shake (3)

verb physical_motion

Proto-Siouan-Catawba

Proto-Siouan *-tahe

Proto-Crow-Hidatsa

Crow tattáahi ‘stagger, trip, stumble’ [redupl] GG:57

Pre-Mandan

Mandan -táhoʔš, pa- ‘he shakes something’ H:243

Proto-Mississipi-Valley *-táta

Proto-Dakota *-tata

Lakota -táta, ka- ‘shake off, e.g. dust from a blanket; perhaps to brush off with the hand or with a brush’ EB:293 , -táta, na- ‘shake off, e.g. dust from one’s feet or blanket’ EB:360 , -táta, yu- ‘shake off, e.g. dust from a garment; to scrape or brush off with the hand’ EB:654

Dakota -táta, ka- ‘shake off, brush off’ SRR:270a , kata´ta

Proto-Dhegiha

Osage bamoⁿ´dada , †pamą́tata ‘rub the hands with joy; satisfaction’ LF:22a

Proto-Southeastern

Proto-Biloxi-Ofo *tahi

Biloxi dŭktahí , †-tahi, dak- ‘shake, as a blanket’ D&S:269a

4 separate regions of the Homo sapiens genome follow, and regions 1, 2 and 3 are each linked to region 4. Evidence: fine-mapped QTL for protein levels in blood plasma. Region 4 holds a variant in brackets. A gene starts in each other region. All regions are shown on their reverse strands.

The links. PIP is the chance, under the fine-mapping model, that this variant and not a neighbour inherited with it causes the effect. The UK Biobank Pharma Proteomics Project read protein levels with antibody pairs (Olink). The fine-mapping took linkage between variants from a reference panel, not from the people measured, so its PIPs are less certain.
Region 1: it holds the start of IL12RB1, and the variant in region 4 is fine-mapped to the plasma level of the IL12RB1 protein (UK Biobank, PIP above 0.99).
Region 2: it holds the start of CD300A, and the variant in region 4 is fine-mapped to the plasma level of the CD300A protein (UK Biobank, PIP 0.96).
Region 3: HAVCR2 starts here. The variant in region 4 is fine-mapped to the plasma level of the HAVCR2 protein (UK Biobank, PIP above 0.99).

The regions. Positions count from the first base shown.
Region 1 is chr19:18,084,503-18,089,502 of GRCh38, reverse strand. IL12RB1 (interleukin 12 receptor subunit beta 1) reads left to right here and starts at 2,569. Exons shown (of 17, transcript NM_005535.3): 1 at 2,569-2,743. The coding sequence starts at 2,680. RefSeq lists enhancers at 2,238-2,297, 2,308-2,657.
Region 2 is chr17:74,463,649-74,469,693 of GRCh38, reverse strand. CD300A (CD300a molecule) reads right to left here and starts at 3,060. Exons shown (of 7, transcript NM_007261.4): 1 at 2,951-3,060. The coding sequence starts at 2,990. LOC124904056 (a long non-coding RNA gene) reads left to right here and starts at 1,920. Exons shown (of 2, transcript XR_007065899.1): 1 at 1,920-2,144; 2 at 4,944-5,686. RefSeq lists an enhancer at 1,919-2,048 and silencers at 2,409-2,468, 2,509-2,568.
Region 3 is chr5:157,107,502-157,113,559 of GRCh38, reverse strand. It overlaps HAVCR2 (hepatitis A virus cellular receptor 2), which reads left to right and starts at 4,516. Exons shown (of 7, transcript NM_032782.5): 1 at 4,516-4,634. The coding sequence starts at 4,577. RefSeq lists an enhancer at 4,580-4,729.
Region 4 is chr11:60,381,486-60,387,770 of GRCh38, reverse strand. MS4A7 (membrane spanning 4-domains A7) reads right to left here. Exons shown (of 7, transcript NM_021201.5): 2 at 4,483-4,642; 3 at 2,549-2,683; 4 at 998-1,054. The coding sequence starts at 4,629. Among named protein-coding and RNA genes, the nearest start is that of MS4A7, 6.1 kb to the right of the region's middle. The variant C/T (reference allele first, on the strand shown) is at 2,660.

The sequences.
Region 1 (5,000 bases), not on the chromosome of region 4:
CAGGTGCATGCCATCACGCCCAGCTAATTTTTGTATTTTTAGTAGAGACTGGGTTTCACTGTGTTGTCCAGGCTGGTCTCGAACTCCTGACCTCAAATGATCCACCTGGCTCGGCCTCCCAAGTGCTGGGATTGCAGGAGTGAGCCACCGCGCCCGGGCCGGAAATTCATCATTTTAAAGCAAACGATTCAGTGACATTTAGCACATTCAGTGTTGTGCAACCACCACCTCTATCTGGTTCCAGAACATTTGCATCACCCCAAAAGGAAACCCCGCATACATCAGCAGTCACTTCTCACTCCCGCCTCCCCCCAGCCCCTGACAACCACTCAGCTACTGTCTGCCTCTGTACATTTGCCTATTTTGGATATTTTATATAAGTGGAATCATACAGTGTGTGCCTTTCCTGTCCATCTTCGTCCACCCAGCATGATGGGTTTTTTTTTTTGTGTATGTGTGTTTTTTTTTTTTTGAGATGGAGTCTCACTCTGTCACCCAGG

Ofo tạtā´hi , †tatá•hi ‘shake, tremble’ D&S:329b, JSS

General comment

Cf. ‘knock (2)’. ‘strike (6)’ It is curious that the Ofo reduplication form shows no aspiration. In fact, this stem should show reflexes of aspiration up and down the line. Cases like this show that, however predictable aspiration appears to be, even in Ofo it was not phonologically conditioned in its entirety. In all languages but Ofo this root seems to require an instrumental prefix. We are not sure aspiration worked in that environment, at least in Lakota. In MVS, the root seems to occur only in reduplicated form.

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